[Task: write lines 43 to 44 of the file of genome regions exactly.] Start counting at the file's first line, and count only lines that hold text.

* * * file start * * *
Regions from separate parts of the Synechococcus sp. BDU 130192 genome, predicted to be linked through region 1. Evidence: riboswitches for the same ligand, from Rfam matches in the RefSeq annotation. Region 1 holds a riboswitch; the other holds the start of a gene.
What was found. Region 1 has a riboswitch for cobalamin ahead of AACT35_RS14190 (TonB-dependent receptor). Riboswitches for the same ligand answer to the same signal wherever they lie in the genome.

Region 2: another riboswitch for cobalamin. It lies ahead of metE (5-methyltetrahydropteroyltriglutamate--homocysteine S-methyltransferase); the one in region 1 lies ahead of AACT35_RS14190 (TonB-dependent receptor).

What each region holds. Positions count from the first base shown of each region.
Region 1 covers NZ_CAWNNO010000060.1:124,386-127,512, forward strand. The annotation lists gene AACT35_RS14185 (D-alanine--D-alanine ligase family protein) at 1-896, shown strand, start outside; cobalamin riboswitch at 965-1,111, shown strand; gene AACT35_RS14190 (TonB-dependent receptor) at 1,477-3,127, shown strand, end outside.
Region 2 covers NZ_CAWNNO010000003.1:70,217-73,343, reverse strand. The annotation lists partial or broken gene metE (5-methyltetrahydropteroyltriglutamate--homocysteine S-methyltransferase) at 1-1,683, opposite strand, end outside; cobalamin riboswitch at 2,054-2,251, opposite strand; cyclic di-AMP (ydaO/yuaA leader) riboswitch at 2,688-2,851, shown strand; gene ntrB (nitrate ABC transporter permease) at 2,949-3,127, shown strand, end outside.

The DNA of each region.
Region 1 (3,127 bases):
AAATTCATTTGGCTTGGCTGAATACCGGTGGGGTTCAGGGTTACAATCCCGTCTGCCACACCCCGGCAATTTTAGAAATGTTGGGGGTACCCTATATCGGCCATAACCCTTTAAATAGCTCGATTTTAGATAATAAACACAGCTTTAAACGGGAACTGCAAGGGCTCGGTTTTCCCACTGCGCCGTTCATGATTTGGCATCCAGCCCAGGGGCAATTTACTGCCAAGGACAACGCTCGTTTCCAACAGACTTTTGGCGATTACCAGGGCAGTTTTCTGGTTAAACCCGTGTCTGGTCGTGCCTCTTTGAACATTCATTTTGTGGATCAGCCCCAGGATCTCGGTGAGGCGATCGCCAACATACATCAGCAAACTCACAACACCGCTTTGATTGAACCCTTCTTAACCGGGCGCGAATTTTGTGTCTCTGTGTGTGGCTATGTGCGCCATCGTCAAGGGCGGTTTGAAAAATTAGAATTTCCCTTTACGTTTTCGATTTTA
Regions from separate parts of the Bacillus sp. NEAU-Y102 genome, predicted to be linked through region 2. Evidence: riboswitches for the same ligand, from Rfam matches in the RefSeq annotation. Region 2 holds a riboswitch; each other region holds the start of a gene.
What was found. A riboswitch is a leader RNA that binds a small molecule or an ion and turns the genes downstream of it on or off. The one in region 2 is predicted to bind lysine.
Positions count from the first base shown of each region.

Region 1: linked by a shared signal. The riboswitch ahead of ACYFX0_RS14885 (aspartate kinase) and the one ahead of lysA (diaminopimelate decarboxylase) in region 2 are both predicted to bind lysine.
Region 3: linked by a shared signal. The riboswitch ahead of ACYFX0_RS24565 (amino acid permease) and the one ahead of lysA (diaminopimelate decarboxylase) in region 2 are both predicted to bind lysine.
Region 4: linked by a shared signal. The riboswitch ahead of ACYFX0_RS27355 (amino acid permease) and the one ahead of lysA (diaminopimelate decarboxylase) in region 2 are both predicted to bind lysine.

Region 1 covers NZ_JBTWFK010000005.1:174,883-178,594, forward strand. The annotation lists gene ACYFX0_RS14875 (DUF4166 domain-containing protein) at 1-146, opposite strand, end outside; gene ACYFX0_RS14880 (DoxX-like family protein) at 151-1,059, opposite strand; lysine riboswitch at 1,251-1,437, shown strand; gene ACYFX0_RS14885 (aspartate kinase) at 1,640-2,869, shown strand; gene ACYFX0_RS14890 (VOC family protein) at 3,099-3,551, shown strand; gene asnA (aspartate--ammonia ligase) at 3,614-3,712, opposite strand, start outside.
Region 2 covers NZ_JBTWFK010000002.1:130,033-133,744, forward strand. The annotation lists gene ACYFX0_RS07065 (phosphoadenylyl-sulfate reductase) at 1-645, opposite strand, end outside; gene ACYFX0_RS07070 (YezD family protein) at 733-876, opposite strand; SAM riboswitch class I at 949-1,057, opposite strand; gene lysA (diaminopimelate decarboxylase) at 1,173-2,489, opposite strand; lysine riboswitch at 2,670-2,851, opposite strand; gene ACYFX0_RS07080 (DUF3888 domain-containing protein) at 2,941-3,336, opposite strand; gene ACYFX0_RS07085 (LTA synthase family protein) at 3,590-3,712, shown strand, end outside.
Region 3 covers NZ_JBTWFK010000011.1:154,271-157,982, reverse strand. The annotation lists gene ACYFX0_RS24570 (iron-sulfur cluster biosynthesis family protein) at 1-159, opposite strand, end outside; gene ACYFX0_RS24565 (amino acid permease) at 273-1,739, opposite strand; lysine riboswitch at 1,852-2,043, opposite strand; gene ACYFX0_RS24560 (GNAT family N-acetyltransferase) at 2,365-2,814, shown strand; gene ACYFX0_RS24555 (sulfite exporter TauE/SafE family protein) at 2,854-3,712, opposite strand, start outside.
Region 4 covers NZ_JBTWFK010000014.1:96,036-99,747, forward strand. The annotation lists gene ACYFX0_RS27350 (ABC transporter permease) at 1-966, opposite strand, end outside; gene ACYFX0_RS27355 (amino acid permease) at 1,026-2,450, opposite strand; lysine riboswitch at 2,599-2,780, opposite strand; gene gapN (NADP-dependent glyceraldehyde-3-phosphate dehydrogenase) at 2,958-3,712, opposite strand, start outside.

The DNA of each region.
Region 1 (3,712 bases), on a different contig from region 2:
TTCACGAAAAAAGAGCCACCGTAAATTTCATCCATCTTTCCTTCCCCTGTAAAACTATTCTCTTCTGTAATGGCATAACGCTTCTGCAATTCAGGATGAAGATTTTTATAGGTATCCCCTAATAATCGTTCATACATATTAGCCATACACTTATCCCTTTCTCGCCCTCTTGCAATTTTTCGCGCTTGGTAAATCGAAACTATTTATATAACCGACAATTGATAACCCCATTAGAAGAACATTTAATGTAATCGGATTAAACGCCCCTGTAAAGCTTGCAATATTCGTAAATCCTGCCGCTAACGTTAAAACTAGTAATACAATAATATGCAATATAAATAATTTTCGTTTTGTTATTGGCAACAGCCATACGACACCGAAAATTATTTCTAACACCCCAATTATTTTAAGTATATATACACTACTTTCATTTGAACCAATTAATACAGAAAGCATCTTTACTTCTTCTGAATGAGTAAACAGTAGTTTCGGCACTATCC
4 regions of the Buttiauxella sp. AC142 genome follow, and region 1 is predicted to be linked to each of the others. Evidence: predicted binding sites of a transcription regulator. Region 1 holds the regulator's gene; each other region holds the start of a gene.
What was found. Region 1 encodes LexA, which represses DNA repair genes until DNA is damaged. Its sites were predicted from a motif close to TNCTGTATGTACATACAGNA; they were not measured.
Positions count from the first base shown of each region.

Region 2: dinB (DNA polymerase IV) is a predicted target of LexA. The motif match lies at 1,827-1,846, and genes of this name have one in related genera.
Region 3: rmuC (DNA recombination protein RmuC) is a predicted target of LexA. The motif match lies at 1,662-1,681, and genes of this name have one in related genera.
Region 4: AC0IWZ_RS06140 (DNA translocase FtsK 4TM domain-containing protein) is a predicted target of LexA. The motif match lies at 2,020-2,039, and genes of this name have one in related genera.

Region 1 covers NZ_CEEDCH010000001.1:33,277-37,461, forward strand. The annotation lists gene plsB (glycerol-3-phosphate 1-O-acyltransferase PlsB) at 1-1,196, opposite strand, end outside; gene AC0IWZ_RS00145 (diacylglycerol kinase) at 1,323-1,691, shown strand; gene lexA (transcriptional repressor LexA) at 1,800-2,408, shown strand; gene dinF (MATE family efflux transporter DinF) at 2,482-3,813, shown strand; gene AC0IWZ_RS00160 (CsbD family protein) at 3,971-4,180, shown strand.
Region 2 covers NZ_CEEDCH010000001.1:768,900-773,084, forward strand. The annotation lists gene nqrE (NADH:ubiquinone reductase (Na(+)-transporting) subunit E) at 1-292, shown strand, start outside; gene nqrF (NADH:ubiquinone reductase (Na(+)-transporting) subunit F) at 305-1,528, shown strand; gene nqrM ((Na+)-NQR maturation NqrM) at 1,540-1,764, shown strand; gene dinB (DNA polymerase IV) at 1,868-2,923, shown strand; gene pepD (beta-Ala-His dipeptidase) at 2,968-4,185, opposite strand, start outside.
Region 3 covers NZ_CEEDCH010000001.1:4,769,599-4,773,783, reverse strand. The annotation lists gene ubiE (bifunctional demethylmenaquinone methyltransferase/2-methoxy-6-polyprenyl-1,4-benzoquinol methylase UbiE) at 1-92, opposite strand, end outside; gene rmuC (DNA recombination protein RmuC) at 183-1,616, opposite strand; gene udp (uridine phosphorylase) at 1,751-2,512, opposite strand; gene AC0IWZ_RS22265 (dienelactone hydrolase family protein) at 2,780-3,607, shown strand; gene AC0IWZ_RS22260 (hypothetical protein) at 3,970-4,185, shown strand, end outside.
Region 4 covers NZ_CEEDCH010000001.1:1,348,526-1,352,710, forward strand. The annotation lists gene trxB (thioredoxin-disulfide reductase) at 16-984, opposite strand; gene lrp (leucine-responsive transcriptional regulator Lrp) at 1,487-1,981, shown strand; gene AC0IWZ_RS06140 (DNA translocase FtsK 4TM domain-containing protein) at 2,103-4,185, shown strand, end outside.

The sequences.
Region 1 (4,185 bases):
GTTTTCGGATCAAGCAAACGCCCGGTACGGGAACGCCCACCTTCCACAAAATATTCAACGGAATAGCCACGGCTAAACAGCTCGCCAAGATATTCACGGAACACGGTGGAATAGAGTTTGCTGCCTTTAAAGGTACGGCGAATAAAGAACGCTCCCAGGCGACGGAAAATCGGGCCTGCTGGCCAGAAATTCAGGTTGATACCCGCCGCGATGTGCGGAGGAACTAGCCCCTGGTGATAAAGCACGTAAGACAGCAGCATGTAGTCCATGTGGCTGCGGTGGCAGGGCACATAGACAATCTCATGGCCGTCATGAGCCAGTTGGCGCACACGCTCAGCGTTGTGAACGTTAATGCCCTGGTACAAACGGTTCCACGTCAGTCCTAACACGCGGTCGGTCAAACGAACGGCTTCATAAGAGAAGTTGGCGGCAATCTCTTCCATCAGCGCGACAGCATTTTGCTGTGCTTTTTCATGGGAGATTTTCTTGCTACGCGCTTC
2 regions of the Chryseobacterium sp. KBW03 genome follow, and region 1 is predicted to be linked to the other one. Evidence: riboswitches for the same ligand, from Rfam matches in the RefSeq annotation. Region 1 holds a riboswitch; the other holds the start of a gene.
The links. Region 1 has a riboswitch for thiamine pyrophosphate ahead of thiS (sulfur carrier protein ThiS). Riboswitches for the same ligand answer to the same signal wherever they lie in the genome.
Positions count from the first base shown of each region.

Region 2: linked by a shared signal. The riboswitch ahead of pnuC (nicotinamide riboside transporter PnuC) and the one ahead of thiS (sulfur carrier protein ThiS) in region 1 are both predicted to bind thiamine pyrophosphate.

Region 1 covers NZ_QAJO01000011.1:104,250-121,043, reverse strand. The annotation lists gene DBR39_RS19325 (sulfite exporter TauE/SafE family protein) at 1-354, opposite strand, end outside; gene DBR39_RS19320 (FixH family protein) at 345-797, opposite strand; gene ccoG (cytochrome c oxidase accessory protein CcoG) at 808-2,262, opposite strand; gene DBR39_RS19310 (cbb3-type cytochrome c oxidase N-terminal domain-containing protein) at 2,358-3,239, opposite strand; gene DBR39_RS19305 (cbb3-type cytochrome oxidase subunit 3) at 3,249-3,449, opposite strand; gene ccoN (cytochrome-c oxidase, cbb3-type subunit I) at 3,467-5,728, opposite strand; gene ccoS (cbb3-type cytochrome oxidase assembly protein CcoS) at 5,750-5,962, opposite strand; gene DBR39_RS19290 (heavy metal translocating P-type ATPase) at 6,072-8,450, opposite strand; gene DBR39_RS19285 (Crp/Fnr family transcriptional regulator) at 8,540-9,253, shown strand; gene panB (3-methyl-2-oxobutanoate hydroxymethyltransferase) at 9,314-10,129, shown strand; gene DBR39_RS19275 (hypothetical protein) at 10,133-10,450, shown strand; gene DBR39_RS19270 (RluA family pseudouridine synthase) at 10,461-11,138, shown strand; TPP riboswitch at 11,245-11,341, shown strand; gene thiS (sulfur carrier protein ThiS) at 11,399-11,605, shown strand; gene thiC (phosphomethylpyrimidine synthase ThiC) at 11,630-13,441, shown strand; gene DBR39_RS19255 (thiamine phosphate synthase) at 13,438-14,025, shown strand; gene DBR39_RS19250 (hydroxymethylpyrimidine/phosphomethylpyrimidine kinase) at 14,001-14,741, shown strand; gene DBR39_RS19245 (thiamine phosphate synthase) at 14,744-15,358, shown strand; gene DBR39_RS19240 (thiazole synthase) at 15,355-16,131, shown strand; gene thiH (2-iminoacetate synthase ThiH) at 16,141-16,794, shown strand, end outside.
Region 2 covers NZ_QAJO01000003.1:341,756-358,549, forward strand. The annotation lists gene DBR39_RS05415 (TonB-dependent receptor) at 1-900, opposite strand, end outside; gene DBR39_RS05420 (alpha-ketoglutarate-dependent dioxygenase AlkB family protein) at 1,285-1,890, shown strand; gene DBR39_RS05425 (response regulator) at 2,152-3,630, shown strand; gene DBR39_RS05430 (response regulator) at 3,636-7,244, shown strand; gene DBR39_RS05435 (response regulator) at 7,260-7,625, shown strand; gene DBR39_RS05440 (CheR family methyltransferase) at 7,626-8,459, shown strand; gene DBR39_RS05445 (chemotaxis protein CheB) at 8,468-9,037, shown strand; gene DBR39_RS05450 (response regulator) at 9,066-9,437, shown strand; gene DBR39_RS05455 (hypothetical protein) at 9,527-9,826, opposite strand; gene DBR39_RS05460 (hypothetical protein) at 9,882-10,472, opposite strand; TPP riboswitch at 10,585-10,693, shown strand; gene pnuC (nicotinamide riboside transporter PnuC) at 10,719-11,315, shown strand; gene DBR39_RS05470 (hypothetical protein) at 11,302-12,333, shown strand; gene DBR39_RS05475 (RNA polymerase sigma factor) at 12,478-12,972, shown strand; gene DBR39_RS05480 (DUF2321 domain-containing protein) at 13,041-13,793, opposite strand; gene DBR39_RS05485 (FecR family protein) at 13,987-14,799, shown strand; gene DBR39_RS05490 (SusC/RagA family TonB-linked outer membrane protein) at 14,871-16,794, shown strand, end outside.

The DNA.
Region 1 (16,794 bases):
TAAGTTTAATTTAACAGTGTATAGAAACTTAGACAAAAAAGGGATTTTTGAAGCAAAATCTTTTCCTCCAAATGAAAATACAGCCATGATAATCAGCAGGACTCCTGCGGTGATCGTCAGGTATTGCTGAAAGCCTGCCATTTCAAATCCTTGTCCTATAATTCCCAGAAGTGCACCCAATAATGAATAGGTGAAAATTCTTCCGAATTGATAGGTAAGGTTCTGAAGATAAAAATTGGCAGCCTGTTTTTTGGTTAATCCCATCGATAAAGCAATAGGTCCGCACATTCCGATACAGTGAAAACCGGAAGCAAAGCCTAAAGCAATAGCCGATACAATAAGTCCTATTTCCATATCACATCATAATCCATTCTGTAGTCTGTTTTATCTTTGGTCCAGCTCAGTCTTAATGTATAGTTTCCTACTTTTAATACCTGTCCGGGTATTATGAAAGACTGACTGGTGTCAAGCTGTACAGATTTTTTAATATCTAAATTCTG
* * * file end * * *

Region 1 (16,794 bases):
TAAGTTTAATTTAACAGTGTATAGAAACTTAGACAAAAAAGGGATTTTTGAAGCAAAATCTTTTCCTCCAAATGAAAATACAGCCATGATAATCAGCAGGACTCCTGCGGTGATCGTCAGGTATTGCTGAAAGCCTGCCATTTCAAATCCTTGTCCTATAATTCCCAGAAGTGCACCCAATAATGAATAGGTGAAAATTCTTCCGAATTGATAGGTAAGGTTCTGAAGATAAAAATTGGCAGCCTGTTTTTTGGTTAATCCCATCGATAAAGCAATAGGTCCGCACATTCCGATACAGTGAAAACCGGAAGCAAAGCCTAAAGCAATAGCCGATACAATAAGTCCTATTTCCATATCACATCATAATCCATTCTGTAGTCTGTTTTATCTTTGGTCCAGCTCAGTCTTAATGTATAGTTTCCTACTTTTAATACCTGTCCGGGTATTATGAAAGACTGACTGGTGTCAAGCTGTACAGATTTTTTAATATCTAAATTCTG